Jeremejevite, one of the rarest gemological materials, was named after Russian mineralogist P. W. Jeremejev in 1883, but there are rarely any specimens found in Russia today. Recently Namibia has started to produce some mentionable crystals, but in such small amounts the stone is still very rare. Jeremejevite is typically found in pale blue-green, cornflower-blue to yellowish bown hues.
Common Name: Jeremejevite
Colors: blue-green, cornflower blue, brown, pale yellow and colorless
Key Separations: RI, birefringence and possible optic character.
Chemical Name: aluminum borate fluoride hydroxide
Chemical Formula: Al6B5O15(F,OH)3
Crystal System: Hexagonal
Refractive Index: 1.64-1.651 Tolerance: (+0.002/-0.001)
Optic Character: uniaxial and biaxial
Optic Sign: negative
Polariscope Reaction: doubly refractive (DR)
Fluorescence: SWUV: Inert, LWUV: Inert
Specific Gravity: 3.27-3.31
Jeremejevite was first described in 1883 by French mineralogist Augustin Alexis Damour, who named it in honour of the Russian mineralogist and engineer Pavel Wladimirowich Jeremejev. Only a few localities of this rare borate mineral are known worldwide. Jeremejevite was discovered in 1883 at Mt Soktuj, Eastern Siberia, Russia. Only a few isolated crystals up to 5 cm in length have been reported from the type locality. The crystals resembled a yellowish beryl in appearance. For more than 100 years, this mineral was one of the rarest of all known minerals.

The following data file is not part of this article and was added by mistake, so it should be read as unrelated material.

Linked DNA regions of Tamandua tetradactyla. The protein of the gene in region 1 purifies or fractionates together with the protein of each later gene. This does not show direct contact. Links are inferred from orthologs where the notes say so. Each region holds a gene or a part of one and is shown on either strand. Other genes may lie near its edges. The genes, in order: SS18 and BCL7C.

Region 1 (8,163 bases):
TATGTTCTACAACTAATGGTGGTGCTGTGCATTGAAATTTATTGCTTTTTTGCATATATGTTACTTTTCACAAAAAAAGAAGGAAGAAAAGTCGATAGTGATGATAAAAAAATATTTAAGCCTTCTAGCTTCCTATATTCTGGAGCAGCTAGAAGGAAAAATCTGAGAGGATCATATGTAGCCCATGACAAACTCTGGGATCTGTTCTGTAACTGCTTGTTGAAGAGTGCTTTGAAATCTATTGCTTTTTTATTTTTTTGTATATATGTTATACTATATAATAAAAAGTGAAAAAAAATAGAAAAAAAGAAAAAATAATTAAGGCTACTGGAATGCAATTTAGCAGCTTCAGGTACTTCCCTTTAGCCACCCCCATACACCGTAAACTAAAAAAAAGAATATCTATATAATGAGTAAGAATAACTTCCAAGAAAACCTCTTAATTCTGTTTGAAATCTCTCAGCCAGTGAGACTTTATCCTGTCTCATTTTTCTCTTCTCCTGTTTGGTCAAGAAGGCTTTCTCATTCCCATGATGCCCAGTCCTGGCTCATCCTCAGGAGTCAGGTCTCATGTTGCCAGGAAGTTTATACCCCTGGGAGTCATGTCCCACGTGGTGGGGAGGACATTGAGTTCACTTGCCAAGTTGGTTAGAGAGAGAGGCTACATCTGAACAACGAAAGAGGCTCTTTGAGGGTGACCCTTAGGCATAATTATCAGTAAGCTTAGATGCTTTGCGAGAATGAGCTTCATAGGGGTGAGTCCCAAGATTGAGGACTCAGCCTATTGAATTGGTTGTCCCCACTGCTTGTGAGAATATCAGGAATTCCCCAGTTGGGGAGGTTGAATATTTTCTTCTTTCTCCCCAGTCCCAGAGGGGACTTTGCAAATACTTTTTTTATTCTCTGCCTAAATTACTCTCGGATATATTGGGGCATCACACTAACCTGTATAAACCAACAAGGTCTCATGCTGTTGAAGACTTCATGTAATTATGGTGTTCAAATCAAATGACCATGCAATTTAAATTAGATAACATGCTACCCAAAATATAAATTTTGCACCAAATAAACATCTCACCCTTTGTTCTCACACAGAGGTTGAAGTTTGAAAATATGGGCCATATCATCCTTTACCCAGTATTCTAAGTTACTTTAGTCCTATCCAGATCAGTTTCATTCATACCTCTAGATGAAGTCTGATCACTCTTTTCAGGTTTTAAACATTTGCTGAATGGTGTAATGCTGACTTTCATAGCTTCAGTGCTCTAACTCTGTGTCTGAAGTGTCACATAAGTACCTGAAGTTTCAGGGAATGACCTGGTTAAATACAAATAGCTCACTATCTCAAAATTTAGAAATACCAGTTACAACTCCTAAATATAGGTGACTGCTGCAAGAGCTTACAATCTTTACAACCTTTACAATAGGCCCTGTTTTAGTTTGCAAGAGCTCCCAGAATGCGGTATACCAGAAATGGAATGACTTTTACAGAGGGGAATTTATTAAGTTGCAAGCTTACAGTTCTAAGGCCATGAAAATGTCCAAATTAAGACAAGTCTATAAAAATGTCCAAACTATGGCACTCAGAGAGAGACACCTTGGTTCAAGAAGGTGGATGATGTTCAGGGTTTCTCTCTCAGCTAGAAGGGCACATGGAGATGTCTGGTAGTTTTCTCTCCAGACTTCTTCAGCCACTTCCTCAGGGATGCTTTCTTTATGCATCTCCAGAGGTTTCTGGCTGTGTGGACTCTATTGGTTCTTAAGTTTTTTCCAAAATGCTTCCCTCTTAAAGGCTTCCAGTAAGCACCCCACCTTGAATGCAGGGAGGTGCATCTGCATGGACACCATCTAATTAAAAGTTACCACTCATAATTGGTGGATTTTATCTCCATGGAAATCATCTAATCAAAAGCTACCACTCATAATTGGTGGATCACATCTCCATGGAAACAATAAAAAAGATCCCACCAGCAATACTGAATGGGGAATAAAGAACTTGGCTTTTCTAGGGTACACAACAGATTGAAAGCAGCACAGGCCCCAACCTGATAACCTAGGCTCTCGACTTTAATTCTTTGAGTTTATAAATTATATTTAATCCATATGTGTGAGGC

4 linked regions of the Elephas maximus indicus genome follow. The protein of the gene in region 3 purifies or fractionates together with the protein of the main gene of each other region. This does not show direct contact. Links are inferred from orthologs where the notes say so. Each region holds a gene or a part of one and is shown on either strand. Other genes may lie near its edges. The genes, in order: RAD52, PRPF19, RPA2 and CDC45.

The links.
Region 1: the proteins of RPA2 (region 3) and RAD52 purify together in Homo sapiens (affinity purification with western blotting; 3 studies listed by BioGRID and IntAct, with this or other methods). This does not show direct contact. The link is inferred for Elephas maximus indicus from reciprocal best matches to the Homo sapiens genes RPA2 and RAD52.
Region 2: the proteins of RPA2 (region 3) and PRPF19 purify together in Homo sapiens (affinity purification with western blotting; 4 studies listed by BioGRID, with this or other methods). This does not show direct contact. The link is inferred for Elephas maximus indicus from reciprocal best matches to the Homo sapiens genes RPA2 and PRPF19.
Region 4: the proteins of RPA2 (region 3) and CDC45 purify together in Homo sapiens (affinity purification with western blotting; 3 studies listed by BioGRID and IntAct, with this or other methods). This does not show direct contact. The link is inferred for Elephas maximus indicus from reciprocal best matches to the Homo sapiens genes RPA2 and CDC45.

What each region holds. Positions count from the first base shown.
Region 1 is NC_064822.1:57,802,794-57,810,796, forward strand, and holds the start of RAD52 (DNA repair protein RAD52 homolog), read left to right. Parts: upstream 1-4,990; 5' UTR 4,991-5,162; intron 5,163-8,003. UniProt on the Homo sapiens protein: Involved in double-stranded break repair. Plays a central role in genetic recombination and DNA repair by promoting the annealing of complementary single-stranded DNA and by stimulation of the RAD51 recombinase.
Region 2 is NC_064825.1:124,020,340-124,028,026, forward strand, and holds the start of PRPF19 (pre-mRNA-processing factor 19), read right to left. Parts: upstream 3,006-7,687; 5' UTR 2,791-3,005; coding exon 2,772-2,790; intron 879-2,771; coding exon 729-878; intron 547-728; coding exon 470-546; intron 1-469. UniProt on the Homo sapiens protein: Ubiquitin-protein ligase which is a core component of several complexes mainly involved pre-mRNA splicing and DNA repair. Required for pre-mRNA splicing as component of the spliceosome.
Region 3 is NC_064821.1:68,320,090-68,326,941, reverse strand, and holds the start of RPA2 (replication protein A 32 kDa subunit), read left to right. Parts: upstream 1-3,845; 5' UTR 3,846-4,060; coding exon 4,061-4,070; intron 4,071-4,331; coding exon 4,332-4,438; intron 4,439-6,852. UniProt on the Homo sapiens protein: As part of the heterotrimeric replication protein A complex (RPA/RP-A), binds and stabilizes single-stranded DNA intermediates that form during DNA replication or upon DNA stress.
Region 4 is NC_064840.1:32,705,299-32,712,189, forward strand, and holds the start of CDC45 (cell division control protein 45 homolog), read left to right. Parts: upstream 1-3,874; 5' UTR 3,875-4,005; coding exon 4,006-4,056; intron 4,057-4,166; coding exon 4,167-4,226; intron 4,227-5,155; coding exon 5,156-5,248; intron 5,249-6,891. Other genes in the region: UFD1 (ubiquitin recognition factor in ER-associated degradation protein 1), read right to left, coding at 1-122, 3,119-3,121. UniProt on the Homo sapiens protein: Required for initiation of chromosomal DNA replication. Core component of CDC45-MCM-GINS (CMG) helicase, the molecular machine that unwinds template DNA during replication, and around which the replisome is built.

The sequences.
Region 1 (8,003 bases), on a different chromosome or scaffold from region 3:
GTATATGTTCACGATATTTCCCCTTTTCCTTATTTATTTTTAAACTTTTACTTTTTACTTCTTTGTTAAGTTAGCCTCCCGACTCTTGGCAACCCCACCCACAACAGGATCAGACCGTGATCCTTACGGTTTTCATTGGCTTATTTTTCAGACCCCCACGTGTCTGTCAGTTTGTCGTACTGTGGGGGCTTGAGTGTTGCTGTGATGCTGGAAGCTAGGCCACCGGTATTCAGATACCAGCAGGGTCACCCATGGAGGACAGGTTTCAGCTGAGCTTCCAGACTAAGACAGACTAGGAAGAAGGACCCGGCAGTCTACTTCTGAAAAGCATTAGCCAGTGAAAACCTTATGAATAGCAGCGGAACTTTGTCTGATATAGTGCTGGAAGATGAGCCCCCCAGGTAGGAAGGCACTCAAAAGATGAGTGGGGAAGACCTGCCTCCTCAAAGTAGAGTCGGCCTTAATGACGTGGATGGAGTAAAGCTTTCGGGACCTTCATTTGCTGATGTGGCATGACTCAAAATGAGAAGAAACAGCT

In 1973 a second occurrence of jeremejevite was found at a small pegmatite mine known as “Mile 72” north of Swakopmund, Namibia. The mine was exploited by the well-known mineral dealer Sid Pieters. Only a few crystals were found, which showed a fine blue colour. In 1976 a pocket was hit that produced about 100 of the finest known crystals of blue jeremejevite measuring up to 5 cm in length and 0,5 cm in diameter. Very few crystals on matrix were found.
Since this find, jeremejevite became a highly sought-after mineral by collectors worldwide. The only other known localities are the Ameib Farm Erongo Mountains, Namibia; Eifel Mountains, Germany; Sagaing District, Burma (Myanmar); and the Pamir Mountains, Tajikistan. The latter find is not well documented. About 10 yellow to brown crystals of little transparency up to 5 cm in length are reported from this locality.
The Mile 72 Namibian occurrence is in a wind-blown flat surface of hard, ocean-weathered granite protruding from a sandy stretch of beach about 750 m back from the shoreline, where the breakers lap the Namib Desert. It is close to milepost 72; that is, 72 miles by road north of Swakopmund.
The initial discovery was made by a woman known as “Tannie Klippie”, who was the wife of John Marais. Mr Marais was employed by the state as a road-grader operator, and his wife frequently spent her days walking behind her husband’s grader collecting pretty rocks. In 1973 the road leading to the Mile 72 fishing camp road was angled at approximately 45 degrees southward to the coast road from its current location. Mr Marais’ grader turned over a few jeremejevite crystals that had weathered out into the sand, and Tannie Klippie was there to pick them up. These specimens eventually made their way to the sharp eye of Windhoek gem and mineral dealer Sid Pieters. At first glance Pieters thought them to be aquamarine but an analysis identified them as jeremejevite. This was confirmed by an analysis of a cut gem performed by Richard T. Liddicoat of the Gemological Institute of America (1973) .